They help to get the grief moving so that it doesn't get stuck inside.
Researchers and psychologists are very clear in their message about funerals and grief – participating in a funeral helps to counter the initial effects of grief like shock, numbness and disbelief.
Funerals underpin a necessary part of grieving – they reinforce the reality that the death has actually happened.
We need to allow our grief to surface. A funeral provides a safe and appropriate place to show and share our feelings with others. We should not underestimate how helpful this can be in setting the foundations for ‘good grief’ or healthy grieving.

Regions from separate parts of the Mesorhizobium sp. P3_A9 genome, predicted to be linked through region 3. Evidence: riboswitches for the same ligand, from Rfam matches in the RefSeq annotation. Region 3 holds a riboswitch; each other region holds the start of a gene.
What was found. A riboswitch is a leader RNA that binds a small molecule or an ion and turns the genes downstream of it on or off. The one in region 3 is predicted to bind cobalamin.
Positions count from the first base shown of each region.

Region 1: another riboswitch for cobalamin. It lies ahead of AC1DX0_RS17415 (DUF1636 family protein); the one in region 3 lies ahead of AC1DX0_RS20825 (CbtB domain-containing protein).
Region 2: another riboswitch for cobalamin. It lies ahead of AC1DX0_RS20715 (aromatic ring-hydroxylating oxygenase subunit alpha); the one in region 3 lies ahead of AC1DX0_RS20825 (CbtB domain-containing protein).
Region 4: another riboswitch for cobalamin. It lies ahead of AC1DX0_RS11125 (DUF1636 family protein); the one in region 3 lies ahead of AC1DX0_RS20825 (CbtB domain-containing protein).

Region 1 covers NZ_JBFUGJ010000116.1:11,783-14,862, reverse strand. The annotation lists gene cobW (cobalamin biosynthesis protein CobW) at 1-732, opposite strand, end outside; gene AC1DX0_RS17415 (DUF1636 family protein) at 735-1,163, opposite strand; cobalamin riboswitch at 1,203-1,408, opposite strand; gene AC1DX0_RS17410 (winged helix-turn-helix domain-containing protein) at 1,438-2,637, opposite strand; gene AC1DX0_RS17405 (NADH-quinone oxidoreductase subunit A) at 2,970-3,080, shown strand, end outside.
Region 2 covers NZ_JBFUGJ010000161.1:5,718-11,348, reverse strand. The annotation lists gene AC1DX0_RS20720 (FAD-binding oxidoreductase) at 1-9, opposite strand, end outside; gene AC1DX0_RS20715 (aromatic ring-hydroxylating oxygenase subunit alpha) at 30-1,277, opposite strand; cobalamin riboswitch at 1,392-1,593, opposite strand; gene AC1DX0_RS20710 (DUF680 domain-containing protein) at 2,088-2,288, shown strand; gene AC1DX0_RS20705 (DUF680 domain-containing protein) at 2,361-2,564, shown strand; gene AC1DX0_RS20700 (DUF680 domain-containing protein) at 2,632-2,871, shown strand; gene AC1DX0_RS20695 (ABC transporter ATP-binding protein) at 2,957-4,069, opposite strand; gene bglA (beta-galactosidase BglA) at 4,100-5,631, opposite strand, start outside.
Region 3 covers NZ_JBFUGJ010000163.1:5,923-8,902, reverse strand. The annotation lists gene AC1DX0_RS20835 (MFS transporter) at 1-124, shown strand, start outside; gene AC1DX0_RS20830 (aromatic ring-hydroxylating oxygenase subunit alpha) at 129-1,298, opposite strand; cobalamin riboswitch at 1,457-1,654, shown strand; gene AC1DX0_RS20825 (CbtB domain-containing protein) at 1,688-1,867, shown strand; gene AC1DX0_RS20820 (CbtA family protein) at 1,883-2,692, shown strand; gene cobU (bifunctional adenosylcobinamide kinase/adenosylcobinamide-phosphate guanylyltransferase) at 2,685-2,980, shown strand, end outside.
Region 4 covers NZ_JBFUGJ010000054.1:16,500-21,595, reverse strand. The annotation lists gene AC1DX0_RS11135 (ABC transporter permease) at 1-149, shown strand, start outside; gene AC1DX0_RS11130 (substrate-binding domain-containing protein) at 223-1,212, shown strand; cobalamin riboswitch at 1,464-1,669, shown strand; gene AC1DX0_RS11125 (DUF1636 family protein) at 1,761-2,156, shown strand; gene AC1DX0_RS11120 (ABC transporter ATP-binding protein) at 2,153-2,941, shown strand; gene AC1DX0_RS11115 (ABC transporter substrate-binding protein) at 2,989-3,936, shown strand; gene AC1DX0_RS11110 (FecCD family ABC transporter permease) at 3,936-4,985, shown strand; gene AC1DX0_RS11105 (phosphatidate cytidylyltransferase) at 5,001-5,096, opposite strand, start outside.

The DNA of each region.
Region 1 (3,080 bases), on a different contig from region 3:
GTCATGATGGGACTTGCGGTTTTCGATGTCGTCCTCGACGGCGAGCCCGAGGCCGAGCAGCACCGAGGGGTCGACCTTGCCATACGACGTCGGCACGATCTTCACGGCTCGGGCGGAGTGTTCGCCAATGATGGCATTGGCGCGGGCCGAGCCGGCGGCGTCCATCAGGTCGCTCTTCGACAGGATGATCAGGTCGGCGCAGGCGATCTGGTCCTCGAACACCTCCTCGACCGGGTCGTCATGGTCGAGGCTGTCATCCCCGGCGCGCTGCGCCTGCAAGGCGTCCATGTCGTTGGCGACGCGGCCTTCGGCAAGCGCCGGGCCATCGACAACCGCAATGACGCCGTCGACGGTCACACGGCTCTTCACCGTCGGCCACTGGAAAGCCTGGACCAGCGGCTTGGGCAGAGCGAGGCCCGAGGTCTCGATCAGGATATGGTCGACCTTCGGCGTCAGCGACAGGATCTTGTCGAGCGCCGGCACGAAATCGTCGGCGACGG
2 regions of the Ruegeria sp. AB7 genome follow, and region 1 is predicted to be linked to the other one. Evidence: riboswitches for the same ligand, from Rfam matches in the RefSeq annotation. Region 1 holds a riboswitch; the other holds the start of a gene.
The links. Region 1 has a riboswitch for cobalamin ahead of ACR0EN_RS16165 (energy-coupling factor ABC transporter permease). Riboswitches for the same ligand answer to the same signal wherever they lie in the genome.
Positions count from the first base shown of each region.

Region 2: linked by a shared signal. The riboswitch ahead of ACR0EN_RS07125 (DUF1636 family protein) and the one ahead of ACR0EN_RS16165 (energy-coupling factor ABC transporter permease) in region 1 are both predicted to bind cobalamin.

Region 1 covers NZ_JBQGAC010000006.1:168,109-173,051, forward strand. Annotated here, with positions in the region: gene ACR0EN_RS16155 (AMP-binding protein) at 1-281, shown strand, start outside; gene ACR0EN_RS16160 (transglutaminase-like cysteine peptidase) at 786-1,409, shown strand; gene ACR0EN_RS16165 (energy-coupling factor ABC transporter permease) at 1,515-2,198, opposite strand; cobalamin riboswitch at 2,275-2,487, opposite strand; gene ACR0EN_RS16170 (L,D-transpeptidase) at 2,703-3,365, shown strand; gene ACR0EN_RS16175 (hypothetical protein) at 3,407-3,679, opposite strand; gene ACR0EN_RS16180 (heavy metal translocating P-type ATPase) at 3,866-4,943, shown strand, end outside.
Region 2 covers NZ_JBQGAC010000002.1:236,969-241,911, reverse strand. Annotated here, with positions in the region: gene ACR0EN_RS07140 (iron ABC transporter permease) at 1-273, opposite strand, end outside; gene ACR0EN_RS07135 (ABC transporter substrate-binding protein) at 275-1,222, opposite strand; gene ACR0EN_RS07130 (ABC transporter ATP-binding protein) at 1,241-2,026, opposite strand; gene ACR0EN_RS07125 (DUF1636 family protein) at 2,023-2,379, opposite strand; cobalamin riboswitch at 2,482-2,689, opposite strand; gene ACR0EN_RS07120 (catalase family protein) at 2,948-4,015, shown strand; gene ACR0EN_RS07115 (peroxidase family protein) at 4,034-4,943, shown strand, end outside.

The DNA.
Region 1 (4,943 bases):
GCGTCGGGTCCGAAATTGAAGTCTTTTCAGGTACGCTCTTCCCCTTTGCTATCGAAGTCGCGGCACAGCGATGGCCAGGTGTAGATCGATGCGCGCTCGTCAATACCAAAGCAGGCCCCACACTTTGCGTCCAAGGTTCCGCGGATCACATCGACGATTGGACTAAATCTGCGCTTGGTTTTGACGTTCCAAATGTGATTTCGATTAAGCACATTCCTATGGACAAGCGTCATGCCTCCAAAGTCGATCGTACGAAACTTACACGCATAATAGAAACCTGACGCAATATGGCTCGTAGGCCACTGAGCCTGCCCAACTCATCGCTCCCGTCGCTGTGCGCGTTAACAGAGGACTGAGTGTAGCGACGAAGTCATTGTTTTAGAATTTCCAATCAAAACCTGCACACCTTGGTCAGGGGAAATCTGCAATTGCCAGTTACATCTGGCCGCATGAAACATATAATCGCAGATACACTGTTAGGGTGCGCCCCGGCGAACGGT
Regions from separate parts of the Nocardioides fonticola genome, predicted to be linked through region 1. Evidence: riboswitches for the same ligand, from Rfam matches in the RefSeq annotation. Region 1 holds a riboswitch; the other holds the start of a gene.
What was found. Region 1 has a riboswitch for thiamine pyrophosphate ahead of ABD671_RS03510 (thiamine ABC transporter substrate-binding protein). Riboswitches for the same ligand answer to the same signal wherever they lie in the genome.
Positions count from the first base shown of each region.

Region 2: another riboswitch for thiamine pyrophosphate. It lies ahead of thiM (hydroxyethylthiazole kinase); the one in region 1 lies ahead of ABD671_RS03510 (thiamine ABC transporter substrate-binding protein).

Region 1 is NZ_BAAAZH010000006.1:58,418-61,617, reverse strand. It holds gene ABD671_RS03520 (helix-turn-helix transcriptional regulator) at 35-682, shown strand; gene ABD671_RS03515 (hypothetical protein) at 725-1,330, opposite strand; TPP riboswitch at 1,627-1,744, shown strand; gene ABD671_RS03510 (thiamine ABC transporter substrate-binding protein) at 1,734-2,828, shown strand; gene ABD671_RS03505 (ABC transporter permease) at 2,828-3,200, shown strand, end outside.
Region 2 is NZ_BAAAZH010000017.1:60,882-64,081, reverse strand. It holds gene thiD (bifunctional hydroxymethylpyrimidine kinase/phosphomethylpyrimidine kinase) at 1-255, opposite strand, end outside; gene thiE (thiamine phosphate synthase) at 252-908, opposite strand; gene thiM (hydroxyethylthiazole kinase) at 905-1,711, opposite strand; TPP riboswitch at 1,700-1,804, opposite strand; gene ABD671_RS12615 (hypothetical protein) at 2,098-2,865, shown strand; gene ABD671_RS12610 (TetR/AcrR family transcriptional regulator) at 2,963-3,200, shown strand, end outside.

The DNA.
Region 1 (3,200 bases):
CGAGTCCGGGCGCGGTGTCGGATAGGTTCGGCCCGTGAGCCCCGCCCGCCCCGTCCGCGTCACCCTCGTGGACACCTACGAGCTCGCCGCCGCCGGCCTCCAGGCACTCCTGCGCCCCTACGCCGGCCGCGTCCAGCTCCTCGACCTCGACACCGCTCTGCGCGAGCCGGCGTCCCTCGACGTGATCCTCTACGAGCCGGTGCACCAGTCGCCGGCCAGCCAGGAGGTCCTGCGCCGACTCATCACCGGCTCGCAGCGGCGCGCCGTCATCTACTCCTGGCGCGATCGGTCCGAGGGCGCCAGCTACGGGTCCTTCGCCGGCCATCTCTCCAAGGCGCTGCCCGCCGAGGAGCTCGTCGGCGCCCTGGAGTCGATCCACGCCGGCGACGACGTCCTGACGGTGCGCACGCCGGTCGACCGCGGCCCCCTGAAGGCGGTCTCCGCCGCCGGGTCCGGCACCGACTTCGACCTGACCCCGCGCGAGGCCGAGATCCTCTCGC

The reality is this – you cannot avoid grief just because you don’t want to experience it, or you don’t want others to see you upset. As human beings, we need to grieve.
Whilst we are often grateful for someone’s life, funerals can’t just be one sided. You can’t just celebrate the person, we should be allowed to be real about how we feel. Farewells of any sort are legitimately an emotional time, so why shouldn't we be upset when we are never going to see each other again?
Funerals can help us say: Thank you. I love you. I'm lonely without you. I’ll always remember you. You meant a lot to me.